Strike the Sun by Shroud Eater

Release date: July 7, 2017
Label: STB Records

I bet you didn’t like whisky the first time you tried it. On first chug it is harsh, fiery and hits a teenage throat like petrol. It takes a while (possibly as long as it takes for a person’s tongue to die a little) before the nuances and flavours can be appreciated. But it gets you in the end. Music can be the same. It took a good few listens before Shroud Eater‘s latest album, their third, had me hooked. The melodies are not immediately discernible; the buzz of the guitar has much more depth than you first think.

And it’s a few spins before you fully appreciate the variety of Jean Saiz’s vocals, which range from a growl that would not sound out of place on a High on Fire song, to a power-metal bellow. But boy, once it gets you, the grip is strong. This is my first experience of Shroud Eater, but the Miami trio have garnered praise for their melody-infused doom in their previous works, Dead Ends from 2013 and Face the Master two years later. And I can see why.

The first song – or the second, if you count the malevolent intro – ‘Iron Mountain’ shows what this band can do. They are clearly not satisfied to follow the familiar doom template of locking into a trudging riff and taking it to its inevitable extinction after eight minutes. The opening track boasts no fewer than three switches of time signature, from sparse stomp to growling death-march via spooky shuffle.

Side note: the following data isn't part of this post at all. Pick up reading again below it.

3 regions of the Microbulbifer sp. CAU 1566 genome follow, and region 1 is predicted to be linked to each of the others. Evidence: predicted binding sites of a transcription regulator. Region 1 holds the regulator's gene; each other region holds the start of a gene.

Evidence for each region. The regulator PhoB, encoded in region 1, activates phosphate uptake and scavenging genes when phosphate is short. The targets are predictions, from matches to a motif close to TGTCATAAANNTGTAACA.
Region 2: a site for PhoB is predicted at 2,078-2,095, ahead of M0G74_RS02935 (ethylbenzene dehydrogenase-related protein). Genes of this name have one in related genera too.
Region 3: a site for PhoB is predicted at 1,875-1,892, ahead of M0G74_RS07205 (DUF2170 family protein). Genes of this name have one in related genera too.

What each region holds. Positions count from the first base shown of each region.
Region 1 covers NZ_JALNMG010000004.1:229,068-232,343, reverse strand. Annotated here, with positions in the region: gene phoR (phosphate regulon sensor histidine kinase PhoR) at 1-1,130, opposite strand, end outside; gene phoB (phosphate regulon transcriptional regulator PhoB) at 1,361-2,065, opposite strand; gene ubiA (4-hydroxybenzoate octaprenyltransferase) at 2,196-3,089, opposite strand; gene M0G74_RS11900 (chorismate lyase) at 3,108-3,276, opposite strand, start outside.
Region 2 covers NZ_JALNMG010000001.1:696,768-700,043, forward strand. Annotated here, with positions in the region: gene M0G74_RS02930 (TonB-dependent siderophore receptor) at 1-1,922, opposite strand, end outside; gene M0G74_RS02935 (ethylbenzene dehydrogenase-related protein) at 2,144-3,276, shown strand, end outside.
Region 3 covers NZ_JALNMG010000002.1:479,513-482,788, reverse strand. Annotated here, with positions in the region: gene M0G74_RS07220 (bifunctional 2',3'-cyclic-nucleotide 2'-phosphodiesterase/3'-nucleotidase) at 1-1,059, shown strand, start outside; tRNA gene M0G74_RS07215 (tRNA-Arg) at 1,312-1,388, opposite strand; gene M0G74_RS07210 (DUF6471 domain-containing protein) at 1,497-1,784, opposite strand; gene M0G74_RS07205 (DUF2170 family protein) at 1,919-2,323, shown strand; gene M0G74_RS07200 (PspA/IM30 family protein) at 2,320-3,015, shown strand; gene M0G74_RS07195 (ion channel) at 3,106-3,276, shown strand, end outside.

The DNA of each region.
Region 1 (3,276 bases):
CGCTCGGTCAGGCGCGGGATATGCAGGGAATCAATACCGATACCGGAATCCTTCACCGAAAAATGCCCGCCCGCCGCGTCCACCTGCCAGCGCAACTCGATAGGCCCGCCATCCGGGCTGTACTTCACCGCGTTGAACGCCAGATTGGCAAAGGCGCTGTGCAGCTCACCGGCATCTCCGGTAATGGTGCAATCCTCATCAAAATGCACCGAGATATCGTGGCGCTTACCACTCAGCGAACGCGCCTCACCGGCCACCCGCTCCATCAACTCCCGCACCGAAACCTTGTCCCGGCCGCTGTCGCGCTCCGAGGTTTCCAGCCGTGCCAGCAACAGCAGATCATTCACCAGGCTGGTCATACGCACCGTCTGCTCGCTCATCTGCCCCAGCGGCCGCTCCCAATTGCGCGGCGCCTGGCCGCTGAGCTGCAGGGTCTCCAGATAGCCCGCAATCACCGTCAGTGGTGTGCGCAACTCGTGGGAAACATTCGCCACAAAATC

The second song, ‘Awaken Assassin’ has a majestic melody to accompany the dirty guitar. Don’t be surprised after a few listens if you find yourself singing the hook to random strangers. ‘Another Skin’, however, is an instrumental and one of the album’s highlights, a fast-then-slow number which barrels and lurches along in such a woozy way that it reminds me of an evening surf after a few drinks.

After the atmospheric interlude that is ‘Dream Flesh’, the growling, towering ‘It Walks Among’ arrives to bludgeon us. ‘The Unseen Hand’ ups the tempo once again in a song that would be ideal to play while you challenge Rob Zombie to an illegal drag race. It is a monster of a song, with a hook to nab you throughout.

The album plunges into sludgy psychedelia with the closer, ‘Futile Exile’, which allows Saiz to show her vocal chops in the quieter parts. By the end of it, you’re hooked – even if at the beginning of the album you took some convincing. They get you in the end.

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